“The AMDF supports the pathway towards legislation recommended by the Committee.

“We stand ready to help in the public consultation process and urge the Australian Government to seek the advice of the National Health and Medical Research Council as soon as possible,” Dr Lingard said.



Mitochondrial donation involves replacing the faulty mitochondrial DNA in the mother’s egg (0.1% of its genetic material) with healthy donor mitochondrial DNA so the resulting baby will not suffer mitochondrial disease.

The mother’s and father’s nuclear DNA contributes more than 20,000 genes or 99.9 per cent of the baby’s genetic make-up and determines its appearance, intelligence, behaviour and other personal characteristics. The 0.1 per cent contribution (37 genes) from the donor egg means the resulting baby’s cells can effectively convert food and oxygen into the energy needed to power its organs.

Depending on which parts of their bodies are most affected and to what extent, people with mitochondrial disease can lose their sight or hearing, be unable to walk, eat or talk normally, have strokes or seizures, develop liver disease or diabetes, suffer cardiac, respiratory or digestive problems, or experience developmental delays or intellectual disability.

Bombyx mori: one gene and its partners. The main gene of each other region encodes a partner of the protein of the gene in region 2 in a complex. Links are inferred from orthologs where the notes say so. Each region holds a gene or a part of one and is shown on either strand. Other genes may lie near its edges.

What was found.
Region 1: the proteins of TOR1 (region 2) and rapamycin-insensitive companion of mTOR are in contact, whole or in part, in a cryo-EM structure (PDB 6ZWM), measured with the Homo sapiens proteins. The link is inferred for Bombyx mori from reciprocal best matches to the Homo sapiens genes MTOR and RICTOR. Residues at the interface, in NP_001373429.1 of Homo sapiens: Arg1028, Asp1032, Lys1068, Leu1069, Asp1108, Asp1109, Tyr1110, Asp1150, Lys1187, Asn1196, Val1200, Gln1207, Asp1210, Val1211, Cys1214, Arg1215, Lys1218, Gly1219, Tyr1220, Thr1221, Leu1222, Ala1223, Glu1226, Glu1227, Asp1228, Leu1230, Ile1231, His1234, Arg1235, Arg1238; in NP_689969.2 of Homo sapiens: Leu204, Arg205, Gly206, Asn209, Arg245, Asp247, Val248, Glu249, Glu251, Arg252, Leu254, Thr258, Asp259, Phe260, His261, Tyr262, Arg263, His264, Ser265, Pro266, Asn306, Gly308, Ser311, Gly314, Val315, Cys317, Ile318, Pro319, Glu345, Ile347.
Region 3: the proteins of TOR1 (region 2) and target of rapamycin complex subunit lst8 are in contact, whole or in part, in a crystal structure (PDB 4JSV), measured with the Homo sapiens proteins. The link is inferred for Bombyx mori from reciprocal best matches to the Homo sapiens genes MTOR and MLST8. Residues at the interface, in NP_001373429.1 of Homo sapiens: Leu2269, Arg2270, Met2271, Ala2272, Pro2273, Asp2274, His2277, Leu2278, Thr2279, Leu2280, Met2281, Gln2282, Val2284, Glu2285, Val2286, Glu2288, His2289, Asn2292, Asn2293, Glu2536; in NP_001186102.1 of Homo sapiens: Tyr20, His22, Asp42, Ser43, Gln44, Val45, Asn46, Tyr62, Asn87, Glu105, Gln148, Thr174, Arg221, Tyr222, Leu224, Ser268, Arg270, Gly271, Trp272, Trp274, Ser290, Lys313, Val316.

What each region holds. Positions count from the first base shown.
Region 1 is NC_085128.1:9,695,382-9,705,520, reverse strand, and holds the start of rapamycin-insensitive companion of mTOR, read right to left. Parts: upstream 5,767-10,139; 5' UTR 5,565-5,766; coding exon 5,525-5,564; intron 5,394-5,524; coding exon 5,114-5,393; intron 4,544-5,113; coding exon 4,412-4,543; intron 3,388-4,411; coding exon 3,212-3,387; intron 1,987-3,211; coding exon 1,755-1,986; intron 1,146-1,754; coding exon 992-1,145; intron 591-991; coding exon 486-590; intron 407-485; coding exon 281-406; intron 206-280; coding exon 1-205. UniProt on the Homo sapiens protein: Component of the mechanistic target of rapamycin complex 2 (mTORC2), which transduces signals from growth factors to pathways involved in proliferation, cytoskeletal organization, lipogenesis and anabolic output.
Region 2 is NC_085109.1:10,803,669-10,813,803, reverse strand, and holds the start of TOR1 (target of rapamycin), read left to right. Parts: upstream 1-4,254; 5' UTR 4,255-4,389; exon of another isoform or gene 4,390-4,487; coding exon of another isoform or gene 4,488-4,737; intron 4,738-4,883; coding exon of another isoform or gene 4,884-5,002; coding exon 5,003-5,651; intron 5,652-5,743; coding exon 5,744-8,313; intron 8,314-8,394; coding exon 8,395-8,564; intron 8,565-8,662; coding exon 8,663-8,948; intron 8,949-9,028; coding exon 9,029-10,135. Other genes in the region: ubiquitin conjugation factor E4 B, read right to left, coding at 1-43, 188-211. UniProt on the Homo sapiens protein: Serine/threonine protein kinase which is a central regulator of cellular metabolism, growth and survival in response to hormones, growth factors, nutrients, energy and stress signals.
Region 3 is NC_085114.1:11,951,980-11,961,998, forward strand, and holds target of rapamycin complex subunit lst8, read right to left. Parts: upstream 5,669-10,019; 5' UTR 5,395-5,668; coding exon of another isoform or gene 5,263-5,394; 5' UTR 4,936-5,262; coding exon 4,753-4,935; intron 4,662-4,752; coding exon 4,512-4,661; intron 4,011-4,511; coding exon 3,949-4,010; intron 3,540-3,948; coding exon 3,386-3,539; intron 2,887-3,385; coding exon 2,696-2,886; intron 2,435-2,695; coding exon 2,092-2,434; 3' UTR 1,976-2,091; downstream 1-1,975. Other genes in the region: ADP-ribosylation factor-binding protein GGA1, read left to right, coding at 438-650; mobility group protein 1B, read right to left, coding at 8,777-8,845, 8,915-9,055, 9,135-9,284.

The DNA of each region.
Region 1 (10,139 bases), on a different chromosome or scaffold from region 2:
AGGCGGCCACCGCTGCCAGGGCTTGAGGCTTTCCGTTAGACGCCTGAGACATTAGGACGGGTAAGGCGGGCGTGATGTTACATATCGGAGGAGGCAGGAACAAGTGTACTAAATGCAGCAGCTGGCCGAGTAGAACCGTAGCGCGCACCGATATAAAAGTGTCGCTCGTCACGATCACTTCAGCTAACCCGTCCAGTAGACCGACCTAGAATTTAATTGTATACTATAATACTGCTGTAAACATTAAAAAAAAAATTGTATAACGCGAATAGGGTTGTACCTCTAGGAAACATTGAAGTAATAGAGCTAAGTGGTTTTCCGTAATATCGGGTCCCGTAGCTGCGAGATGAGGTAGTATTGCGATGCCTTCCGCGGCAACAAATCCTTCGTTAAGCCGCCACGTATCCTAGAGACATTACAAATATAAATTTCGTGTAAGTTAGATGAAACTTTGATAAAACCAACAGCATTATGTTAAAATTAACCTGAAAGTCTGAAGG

For interviews with the AMDF, experts and affected families, please contact:

Carol Moore, Moore Public Relations

02 9560 2826, 0402 382 363, This email address is being protected from spambots. You need JavaScript enabled to view it.  


For further media information:

·         AMDF Media Resources Dropbox: https://tinyurl.com/AMDFmedia

·         Senate Standing Committee on Community Affairs Science of mitochondrial donation and related matters https://www.aph.gov.au/Parliamentary_Business/Committees/Senate/Community_Affairs/MitochondrialDonation

·         Scimex Expert Background Briefing: https://www.scimex.org/newsfeed/background-briefing-senate-to-report-on-allowing-three-person-ivf-to-treat-mitochondrial-disease  

           A recording of the 15 June briefing is in the Attachments at the bottom of the page, featuring: